3. Okay. So, I did Teach For America back in the beginning and have made a career out of education. You are entitled to criticize Teach For America and my position is that it's an absolute shame that our country (not Michelle Rhee, not Paul Vallas, not Teach For America) has failed to promote education as the most desirable and rewarded profession leading to a supply of qualified, professional teachers for all kids.

    So, I think we agree that placing inexperienced teachers in the most challenging school environments is a specious enterprise at best. However, what must be acknowledged is that there are no lines out the door of personnel offices in these districts. We must also acknowledge that the teacher turnover in these schools is due to the fact that traditionally trained teachers often accept the jobs in underresourced schools because they have no options and leave those schools as soon as they can get their job in the suburbs. Is that an unfair generalization? Perhaps, but I saw it first hand in South East Los Angeles and East Oakland.

  4. Excellent post! And on the money. I am a Teaching Fellow myself but I am fortunate in having a background that supplied me with enough skills to weather the first years and I was fortunate enough to have some great veterans to help guide me. Bullshit is the word. Rhee constantly makes the odious comparison of the enthusiastic, energized 2 year teacher vs. the 20 year burnout as if there are no veteran teachers who still possess enthusiasm or energy for their job. Really nice job.

  5. John Miller - Disadvantaged kids deserve better schools and better lives and putting any teacher in a school with poor administrative back-up and resources will not help the kids no matter who is teaching them. TFA works great as a stepping stone for the teachers, but let's face it, there's no evidence that it helps the kids. The teachers get TFA on their resumes and a tuition support for a master's degree.

    The kids get well-meaning but completely inexperienced teachers who rotate through every two years. These short-term teachers are touted as heroes - "the best and the brightest" - for sacrificing 2 years of their elite lives before they go off to make the big bucks. Meanwhile, while the kids are stuck in the ghetto and teachers who make a career trying to teach and reach these kids are treated like scum.

  6. No argument from me about the kids deserving better. The question is where are the these better teachers? Everyone has to remember that TFA only exists when there are not enough certified teachers out there. I'm sure the resume builders are out there but there are a lot easier ways to pad the resume than to work in these schools. Also, Teach For America provides their teachers with a tremendous level of support that is envied by other teachers in the districts that has prompted these districts to beef up their programs.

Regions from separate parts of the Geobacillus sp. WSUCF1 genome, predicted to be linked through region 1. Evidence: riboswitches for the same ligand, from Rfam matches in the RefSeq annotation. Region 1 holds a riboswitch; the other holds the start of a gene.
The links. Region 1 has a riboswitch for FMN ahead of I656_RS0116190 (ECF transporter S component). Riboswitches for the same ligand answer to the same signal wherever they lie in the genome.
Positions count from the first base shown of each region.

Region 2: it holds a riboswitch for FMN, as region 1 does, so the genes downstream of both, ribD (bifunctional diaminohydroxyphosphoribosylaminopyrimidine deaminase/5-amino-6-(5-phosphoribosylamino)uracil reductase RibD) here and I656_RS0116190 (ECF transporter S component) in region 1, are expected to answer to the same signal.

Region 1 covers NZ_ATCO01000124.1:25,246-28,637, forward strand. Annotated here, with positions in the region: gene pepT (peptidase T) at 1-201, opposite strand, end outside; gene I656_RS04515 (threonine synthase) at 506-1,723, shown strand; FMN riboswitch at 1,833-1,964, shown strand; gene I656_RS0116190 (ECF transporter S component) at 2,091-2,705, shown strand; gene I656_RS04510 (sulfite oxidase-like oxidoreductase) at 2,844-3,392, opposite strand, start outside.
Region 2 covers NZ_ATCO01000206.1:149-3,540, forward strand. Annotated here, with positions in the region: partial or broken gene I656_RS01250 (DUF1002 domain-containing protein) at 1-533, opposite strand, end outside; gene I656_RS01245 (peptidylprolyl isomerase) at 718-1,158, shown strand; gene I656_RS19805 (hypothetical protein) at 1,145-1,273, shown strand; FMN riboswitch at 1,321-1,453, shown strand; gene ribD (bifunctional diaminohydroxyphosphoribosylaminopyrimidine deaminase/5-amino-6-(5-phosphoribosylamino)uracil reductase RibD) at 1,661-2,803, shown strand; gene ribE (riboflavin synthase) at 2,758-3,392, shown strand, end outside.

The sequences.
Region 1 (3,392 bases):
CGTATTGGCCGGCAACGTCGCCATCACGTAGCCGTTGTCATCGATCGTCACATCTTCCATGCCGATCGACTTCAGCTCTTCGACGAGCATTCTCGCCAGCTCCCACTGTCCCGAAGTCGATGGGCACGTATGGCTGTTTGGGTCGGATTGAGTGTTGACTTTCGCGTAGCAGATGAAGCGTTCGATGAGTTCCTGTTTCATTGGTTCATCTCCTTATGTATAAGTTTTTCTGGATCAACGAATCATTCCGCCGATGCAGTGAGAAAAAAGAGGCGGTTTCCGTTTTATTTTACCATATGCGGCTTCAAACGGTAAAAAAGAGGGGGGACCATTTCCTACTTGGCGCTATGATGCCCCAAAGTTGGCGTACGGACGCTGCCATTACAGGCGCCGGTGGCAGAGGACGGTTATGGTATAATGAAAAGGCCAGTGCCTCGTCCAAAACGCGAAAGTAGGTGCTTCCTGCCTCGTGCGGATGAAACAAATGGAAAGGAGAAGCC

7. Very insightful comments. I am a 3rd year teacher in the Hampton Roads area (Norfolk, Va Beach, Hampton, Newport News). I consider myself, as lodesterre, as having a background that has helped me tremendously as a new teacher. I became a teacher through a non-traditonal program (military transition program). I believe my military background, social work background, and administrative/technological skills have served me better than help from my district. The only exception is that I do receive some assistance from a retired teacher who is paid an hourly stipend to come in and "tutor" students during the school day. I teach at a title one school and every day is a challenge. I love teaching but many days I don't feel as if I've done enough. What do we do? How can we make it better? Our top administrators claim that the students best interest is what most important but their actions proclaim otherwise. They cry "broke" (no raises for teachers this year) but flagrant waste is seen at every turn. What do we do to change it?

  8. What I just don't get about TFA is if they want to change the world and teach, why not get a degree or at least a certification in teaching WHILE IN COLLEGE? That's what I did. I had an academic degree and then thought I'd teach, spent another year, student taught and got certified to teach. I've been doing it ever since as I believe in the power of education to change lives.

  9. We've all had ed courses that are jokes, but we took them. It's like jumping through hoops, doing what you need to do to be able accomplish what you want. I wanted to teach, so I took the stupid courses to get certified. TFA is not alone in disliking most ed school courses.